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Radio broadcast assistant

Alternative titles for this job include BA

Radio broadcast assistants help make sure that live and recorded radio programmes run smoothly.

Average salary (a year)

£16,000 Starter


£29,000 Experienced

Typical hours (a week)

39 to 41 irregular

You could work

evenings / weekends / bank holidays flexibly

How to become

Explore the different ways to get into this role.

How to become a radio broadcast assistant

You can get into this job through:

  • a university course
  • a college course
  • an apprenticeship
  • volunteering


You could do a higher national diploma or degree in radio or media production.

This will help you to learn about the broadcasting industry and develop the skills you'll need for this job.

Other courses like science or politics would be useful if you want to work on specialist radio productions.

Degree courses that include practical broadcasting experience through industry placements or internships may give you an advantage. You could also volunteer to work on your university radio station during your degree.

Entry requirements

You'll usually need:

  • 4 or 5 GCSEs at grades 9 to 4 (A* to C), or equivalent, including English and maths
  • between 1 and 3 A levels, or equivalent, for a higher national diploma or degree

More Information


You can do a college course that may give you some of the skills and knowledge needed for this role. Courses include:

  • Level 2 Certificate in Radio
  • Level 3 Diploma in Creative Media Production and Technology
  • Level 3 Diploma in Sound Production
  • T Level in Media, Broadcast and Production

Entry requirements

You'll usually need:

  • 2 or more GCSEs at grades 9 to 3 (A* to D), or equivalent, for a level 2 course
  • 4 or 5 GCSEs at grades 9 to 4 (A* to C), or equivalent, for a level 3 course
  • 4 or 5 GCSEs at grades 9 to 4 (A* to C), or equivalent, including English and maths for a T level

More Information


You can get into this career through a broadcast production assistant advanced apprenticeship.

Entry requirements

Employers will set their own entry requirements.

More Information


Competition for jobs is strong. Employers will expect you to have practical experience and show you have a real enthusiasm for radio broadcasting.

You could get useful experience through:

  • community, hospital or student radio
  • work placements

You can get a list of radio stations from:

You can also apply for a BBC work experience placement.

More Information

Career tips

It's a good idea to develop a portfolio of your work on CD, MP3 or social media, so you can showcase your skills to potential employers.

For news-based and factual radio, you may have an advantage with a background in journalism or media research.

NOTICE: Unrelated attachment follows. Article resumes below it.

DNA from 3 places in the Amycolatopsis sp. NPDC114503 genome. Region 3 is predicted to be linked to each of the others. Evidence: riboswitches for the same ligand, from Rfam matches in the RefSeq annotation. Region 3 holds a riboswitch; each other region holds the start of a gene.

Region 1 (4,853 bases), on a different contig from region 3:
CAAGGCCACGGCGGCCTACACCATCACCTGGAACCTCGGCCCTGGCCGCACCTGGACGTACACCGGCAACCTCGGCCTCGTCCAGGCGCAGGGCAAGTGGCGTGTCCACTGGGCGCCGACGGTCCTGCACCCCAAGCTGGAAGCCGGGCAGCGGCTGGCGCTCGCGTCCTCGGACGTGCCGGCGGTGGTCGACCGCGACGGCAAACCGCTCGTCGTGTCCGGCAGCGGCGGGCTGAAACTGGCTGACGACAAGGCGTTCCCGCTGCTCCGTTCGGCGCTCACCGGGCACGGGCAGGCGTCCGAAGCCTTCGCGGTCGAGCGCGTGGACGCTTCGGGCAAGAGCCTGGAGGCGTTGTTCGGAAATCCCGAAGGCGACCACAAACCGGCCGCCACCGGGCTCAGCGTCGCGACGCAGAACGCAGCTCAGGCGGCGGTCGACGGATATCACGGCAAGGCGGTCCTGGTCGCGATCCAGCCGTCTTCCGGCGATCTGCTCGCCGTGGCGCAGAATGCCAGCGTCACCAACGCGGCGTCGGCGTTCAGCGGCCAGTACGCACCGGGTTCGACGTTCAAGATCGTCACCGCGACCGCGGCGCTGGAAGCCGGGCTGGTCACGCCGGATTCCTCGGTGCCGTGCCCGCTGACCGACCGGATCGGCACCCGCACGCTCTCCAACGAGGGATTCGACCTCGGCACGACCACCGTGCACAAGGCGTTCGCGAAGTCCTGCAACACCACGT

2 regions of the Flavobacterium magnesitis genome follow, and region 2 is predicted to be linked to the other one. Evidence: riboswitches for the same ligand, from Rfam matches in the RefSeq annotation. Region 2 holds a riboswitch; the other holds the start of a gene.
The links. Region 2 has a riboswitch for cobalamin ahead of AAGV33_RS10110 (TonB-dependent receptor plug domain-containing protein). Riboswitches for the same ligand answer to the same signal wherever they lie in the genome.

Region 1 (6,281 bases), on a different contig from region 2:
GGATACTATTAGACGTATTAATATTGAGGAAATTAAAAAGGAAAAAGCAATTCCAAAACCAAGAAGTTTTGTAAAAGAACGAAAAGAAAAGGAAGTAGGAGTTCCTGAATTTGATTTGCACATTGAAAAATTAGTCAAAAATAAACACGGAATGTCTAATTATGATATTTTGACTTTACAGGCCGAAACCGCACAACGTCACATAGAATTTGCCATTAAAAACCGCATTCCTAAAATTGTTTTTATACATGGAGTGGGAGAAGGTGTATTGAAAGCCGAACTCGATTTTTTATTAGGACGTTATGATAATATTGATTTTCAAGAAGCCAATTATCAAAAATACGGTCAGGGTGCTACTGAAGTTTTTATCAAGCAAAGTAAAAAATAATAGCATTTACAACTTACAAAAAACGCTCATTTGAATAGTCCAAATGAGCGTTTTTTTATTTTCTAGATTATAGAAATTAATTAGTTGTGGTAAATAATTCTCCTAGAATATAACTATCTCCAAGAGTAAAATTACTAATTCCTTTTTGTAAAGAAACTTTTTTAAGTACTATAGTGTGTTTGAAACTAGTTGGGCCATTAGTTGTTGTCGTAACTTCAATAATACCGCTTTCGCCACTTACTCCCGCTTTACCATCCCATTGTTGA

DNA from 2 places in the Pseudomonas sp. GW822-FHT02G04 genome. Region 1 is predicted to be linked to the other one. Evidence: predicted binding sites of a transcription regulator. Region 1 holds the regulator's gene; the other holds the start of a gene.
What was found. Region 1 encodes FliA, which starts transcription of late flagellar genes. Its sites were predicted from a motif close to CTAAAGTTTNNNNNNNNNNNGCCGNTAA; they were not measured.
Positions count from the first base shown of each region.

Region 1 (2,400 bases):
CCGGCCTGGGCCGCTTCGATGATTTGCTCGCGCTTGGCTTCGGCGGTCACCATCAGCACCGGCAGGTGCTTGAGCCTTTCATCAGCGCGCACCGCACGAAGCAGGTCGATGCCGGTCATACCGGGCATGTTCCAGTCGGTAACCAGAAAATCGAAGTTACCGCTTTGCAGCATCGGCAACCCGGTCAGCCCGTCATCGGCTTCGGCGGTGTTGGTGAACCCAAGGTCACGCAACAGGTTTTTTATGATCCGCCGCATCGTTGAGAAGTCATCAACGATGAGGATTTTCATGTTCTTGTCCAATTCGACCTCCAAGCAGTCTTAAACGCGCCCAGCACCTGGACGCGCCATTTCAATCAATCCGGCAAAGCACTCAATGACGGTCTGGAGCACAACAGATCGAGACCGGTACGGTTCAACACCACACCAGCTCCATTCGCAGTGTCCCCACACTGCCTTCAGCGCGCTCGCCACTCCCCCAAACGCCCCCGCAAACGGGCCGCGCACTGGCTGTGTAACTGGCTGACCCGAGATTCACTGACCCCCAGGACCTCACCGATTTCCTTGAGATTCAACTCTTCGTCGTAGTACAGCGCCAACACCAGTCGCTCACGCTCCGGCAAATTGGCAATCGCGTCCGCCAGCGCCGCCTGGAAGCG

Professional and industry bodies

You could join the Radio Academy for networking and keeping up to date on current issues in radio broadcasting.

Further information

You can find out more about about careers in radio from The Pips and Radio Academy.

What it takes

Find out what skills you’ll use in this role.

What it takes

Skills and knowledge

You'll need:

  • to be thorough and pay attention to detail
  • excellent verbal communication skills
  • knowledge of media production and communication
  • thinking and reasoning skills
  • knowledge of computer operating systems, hardware and software
  • the ability to work well with others
  • broadcasting and telecommunications knowledge
  • the ability to accept criticism and work well under pressure
  • to be able to use a computer and the main software packages competently

What you’ll do

Discover the day to day tasks you’ll do in this role.

What you'll do

Day-to-day tasks

In this role you could:

  • research guests and topics for programmes
  • book guests, prepare contracts and arrange payment
  • book studio time and equipment
  • type scripts
  • produce programme logs and running orders
  • operate technical studio equipment to play pre-recorded items
  • keep track of costs
  • update the programme or station's website, blog or social media
  • archive programme material
  • arrange and send out competition prizes

Working environment

You could work at a recording studio or in an office.

Career path and progression

Look at progression in this role and similar opportunities.

Career path and progression

With experience, you could become a radio producer, presenter, music programmer or a technical studio manager.

You could move into television research or production.

Current opportunities

Find apprenticeships, courses and jobs available near you.

Current opportunities

Apprenticeships In England

We can't find any apprenticeship vacancies in England for a radio broadcast assistant right now.

The Find an apprenticeship service can help you with your search, send alerts when new apprenticeships become available and has advice on how to apply.

Courses In England

T Level in Media, Broadcast and Production

  • Start date: 02 September 2024
  • Location: Dartford

T Level in Media, Broadcast and Production

  • Start date: 02 September 2026
  • Location: Harrow

Jobs In the United Kingdom

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